"There is a tremendous amount of money and influence that is affecting outcomes down there in ways that aren't always transparent," Jenkins says.
But if he were in Idaho? When far-right Idaho Rep. Vito Barbieri refused to tell the Coeur d'Alene Press why he wanted to exempt much of legislators' correspondence from public records, the Press used public records to reveal what he was saying to constituents.
In Washington, reporters can't use the tactic to show what, say, the similarly press-averse Spokane Valley Rep. Matt Shea is saying behind closed doors.
"There are upwards of  registered lobbyists and lobbying entities [and] 147 lawmakers," Jenkins says. "There are six full-time reporters covering Olympia. Do the numbers."
SWEATING THE DETAILS
The media lawsuit, filed in September, argues that the legislature is misinterpreting what its 1995 bill did. The lawsuit points out that, in both 2003 and 2005, legislators tried to pass legislation more explicitly exempting legislators from public disclosure rules. Both times, the attempt failed.
Paul Graves, a freshman Republican representative from Fall City, outside of Seattle, doesn't think the legislature's lawyers are wrong about the interpretation. But he does think the law needs to change.
"The Public Records Act applies to every government employee — except legislators," Graves wrote on Twitter last month. "That's wrong, and I'm introducing the Legislative Transparency Act to fix it."
His proposal would subject legislators to the same rules as everyone else.
Meanwhile, Democratic Rep. Gerry Pollet, a board member of the Washington Coalition for Open Government, aims to introduce similar legislation.
"Fundamentally, I believe that the public should know who the legislators are being lobbied by and what kind of commitments they make," Pollet says.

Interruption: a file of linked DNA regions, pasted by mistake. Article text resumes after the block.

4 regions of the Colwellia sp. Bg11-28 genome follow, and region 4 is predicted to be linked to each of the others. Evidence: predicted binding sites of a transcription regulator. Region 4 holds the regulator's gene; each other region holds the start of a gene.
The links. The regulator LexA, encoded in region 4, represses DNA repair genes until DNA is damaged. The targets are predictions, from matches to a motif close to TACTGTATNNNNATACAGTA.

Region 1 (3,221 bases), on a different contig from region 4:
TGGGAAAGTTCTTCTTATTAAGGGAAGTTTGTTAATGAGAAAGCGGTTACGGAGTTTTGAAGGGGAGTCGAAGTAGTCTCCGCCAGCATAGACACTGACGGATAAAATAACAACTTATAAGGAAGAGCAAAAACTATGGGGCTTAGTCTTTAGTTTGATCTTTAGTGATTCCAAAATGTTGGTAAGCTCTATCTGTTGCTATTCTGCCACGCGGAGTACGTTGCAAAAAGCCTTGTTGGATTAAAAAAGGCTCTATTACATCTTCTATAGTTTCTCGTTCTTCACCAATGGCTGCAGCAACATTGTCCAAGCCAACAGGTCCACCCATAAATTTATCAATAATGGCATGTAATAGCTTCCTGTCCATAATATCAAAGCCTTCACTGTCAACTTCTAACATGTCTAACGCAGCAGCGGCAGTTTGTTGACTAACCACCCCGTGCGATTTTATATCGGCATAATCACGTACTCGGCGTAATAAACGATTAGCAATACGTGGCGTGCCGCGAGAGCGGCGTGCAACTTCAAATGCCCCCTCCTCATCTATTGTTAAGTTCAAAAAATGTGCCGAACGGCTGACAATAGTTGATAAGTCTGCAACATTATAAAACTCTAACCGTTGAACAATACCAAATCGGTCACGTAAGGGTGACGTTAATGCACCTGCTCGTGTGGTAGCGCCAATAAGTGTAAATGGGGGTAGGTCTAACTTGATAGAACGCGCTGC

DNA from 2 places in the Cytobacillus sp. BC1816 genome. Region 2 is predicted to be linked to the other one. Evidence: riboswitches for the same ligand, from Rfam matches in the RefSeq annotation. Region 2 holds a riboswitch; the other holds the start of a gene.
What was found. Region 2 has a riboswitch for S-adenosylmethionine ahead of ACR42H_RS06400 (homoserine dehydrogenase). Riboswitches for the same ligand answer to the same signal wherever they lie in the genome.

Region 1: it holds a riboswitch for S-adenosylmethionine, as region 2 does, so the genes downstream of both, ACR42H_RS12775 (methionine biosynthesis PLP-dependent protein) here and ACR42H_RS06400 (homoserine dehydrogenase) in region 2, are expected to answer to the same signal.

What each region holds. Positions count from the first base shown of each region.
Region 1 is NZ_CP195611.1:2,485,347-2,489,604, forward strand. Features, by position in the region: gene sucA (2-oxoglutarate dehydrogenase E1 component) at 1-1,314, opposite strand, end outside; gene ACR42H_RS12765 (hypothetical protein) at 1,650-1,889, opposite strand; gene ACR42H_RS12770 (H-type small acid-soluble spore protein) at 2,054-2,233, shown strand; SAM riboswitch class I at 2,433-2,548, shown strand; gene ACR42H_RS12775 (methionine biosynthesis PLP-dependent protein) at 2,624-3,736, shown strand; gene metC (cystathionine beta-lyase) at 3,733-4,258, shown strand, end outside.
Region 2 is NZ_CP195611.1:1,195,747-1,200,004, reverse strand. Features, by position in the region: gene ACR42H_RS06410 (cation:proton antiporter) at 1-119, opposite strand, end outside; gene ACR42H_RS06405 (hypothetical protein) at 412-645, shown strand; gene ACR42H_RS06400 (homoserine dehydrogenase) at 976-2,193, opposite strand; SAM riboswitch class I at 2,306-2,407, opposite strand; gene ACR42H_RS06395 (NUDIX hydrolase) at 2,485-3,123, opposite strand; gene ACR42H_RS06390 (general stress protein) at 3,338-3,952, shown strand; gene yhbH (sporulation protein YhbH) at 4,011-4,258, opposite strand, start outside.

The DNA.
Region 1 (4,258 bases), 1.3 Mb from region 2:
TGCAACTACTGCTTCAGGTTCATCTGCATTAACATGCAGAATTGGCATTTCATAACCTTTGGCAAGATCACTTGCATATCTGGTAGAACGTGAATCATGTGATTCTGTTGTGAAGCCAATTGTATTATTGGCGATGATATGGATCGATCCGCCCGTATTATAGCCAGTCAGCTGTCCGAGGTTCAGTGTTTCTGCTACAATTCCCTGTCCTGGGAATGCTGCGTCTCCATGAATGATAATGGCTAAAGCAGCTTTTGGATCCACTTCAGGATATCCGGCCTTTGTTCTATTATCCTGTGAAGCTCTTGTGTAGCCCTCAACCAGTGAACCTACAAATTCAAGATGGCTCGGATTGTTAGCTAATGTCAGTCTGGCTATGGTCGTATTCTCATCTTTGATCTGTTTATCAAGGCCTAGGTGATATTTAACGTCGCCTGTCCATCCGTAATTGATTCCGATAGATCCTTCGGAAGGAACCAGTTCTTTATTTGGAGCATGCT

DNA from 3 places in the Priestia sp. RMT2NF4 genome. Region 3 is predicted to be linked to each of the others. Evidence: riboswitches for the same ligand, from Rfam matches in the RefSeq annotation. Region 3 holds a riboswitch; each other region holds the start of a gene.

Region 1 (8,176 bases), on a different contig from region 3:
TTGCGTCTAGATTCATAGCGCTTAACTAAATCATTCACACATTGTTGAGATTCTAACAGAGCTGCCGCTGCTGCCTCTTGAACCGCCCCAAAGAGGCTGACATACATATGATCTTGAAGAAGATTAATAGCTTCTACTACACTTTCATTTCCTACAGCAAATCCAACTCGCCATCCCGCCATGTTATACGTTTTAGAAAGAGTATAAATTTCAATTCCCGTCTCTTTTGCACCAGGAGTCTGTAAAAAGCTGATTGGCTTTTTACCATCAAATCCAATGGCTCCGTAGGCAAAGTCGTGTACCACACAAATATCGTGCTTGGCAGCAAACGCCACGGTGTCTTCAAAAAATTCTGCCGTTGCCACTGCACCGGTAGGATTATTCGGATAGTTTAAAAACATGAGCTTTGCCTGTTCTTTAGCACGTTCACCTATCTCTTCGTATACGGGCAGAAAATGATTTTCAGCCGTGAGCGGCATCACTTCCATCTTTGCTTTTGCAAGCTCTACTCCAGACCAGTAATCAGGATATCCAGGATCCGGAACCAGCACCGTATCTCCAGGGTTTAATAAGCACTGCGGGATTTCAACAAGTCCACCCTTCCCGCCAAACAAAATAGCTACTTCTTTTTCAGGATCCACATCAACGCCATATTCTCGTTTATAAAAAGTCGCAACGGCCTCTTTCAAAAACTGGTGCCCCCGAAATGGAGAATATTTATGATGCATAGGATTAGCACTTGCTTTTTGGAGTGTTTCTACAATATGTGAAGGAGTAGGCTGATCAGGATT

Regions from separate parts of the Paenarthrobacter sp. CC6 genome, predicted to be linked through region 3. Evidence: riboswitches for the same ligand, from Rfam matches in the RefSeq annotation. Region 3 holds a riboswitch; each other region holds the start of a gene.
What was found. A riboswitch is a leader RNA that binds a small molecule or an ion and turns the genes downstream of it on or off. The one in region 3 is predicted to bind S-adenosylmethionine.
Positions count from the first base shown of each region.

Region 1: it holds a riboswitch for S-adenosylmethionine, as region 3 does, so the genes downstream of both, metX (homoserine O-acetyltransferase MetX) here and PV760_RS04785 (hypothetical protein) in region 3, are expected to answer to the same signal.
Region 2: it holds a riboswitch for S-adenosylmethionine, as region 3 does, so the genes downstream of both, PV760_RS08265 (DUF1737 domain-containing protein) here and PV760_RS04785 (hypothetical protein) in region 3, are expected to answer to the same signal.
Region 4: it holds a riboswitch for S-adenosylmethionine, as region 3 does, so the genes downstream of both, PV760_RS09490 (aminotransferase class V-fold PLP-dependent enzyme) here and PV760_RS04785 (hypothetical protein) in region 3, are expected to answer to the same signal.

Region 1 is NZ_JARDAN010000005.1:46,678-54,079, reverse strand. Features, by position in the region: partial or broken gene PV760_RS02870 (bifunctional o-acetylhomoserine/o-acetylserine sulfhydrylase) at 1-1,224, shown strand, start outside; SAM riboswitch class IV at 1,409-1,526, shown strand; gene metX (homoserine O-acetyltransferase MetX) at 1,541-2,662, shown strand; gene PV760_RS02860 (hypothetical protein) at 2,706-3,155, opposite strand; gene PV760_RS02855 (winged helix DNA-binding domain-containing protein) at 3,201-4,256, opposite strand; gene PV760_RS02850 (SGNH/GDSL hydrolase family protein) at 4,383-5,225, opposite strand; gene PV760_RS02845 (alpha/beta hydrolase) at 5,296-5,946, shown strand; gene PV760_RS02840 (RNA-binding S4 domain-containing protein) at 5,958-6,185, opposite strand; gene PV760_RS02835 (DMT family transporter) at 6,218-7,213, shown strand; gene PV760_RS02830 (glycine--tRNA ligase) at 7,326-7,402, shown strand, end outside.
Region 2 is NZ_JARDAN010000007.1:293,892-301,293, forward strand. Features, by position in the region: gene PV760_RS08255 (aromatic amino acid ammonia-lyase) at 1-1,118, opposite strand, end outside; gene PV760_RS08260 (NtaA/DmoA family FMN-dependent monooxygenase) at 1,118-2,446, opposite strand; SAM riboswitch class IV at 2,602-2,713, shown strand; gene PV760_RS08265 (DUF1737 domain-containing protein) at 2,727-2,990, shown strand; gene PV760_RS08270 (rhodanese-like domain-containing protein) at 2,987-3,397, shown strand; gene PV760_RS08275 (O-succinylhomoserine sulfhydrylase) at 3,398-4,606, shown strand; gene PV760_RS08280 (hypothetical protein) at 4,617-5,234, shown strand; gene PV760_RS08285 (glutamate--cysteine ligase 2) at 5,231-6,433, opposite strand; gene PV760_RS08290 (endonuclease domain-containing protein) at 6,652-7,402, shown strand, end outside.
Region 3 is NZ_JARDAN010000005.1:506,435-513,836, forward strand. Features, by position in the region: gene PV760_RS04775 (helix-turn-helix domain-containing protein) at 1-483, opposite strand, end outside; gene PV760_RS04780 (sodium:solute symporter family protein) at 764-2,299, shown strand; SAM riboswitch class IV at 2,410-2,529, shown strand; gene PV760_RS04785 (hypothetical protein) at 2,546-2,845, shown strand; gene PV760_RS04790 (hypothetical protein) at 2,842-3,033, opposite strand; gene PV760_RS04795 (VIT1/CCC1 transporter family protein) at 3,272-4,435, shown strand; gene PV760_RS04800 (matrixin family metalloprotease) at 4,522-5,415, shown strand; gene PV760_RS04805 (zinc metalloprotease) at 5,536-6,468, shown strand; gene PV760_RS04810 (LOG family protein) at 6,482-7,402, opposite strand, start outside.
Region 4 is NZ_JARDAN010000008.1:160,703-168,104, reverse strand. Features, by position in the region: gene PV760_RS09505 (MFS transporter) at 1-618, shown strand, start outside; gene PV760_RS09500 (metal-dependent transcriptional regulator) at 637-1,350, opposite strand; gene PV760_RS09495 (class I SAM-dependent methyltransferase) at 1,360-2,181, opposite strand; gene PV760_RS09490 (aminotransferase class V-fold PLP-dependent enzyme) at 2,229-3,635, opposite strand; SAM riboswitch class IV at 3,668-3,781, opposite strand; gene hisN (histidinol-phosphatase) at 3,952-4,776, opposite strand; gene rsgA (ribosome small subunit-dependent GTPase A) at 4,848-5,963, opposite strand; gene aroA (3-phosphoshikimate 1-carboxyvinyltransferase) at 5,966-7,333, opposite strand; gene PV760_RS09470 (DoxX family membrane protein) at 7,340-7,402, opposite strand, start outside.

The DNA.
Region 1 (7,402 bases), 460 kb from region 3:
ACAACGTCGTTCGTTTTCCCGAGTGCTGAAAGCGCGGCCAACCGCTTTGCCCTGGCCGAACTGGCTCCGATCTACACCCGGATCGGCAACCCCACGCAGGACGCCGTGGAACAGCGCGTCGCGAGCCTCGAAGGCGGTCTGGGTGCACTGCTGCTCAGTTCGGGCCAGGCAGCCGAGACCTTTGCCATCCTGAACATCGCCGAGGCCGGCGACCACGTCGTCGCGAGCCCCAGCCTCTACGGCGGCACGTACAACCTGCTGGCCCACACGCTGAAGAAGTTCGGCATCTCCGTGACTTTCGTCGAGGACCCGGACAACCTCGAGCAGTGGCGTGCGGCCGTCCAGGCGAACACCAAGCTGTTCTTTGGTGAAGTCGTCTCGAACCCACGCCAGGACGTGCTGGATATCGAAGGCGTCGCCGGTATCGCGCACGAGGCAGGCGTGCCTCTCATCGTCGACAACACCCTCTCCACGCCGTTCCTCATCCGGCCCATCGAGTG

But Pollet says he's still fine-tuning the details. Conversations with several Spokane-area legislators suggest tentative support for making the legislature more transparent, but caution about the specifics.
"I'm not going to push back against something that's well-crafted that will provide transparency," says Rep. Marcus Riccelli, (D-Spokane).
But as the House Majority Whip, he also notes that more disclosure requirements could create complications for legislators.
For example, he says, what about representatives referencing divorce proceedings in emails trying to work out scheduling? What about representatives trying to quietly communicate across the aisle without getting ostracized by their caucus?
"If legislators couldn't have some conversations with each other that are confidential, there would be a slowdown," Riccelli says. "People will lean more toward in-person conversations."
Sexual harassment allegations against legislators, says state Sen. Mike Padden (R-Spokane Valley), should be public record. But he's not so sure about, say, a senator's calendar referencing their doctor's appointment.
"A lot would depend on how the legislation is written," Padden says. "It should be prospective and not retrospective."
It's a notion echoed by several other Spokane area legislators: That new public disclosure rules should only apply to correspondence going forward, not documents from before the law was passed. Under those rules, if Jenkins wanted to resubmit his old rejected records requests, they'd just be rejected again.
Riccelli says that the ultimate bill may not end up going far enough to satisfy some media outlets. Even Pollet suggests that communications between legislators and their legislative aides about development of a bill should still be immune from public disclosure.
"I think something will get passed," Riccelli says. "There's been too much discussion, too much media push, for folks to brush it off."
But Pollet knows getting his bill passed is going to be a challenge. In June, the coalition of Washington state media outlets sent requests to all 147 individual legislators, requesting text messages and their schedules.
"Only three legislators provided the collective news media in the state with disclosure of their calendars and schedules," Pollett says. "That shows how uphill this battle is."
It's a short legislative session this year. It's easy for bills that are popular with the public but unpopular with legislators or lobbyists to die quiet deaths.
And if the public disclosure bills fail? Journalists like Jenkins won't be able to use public records to figure out exactly why. ♦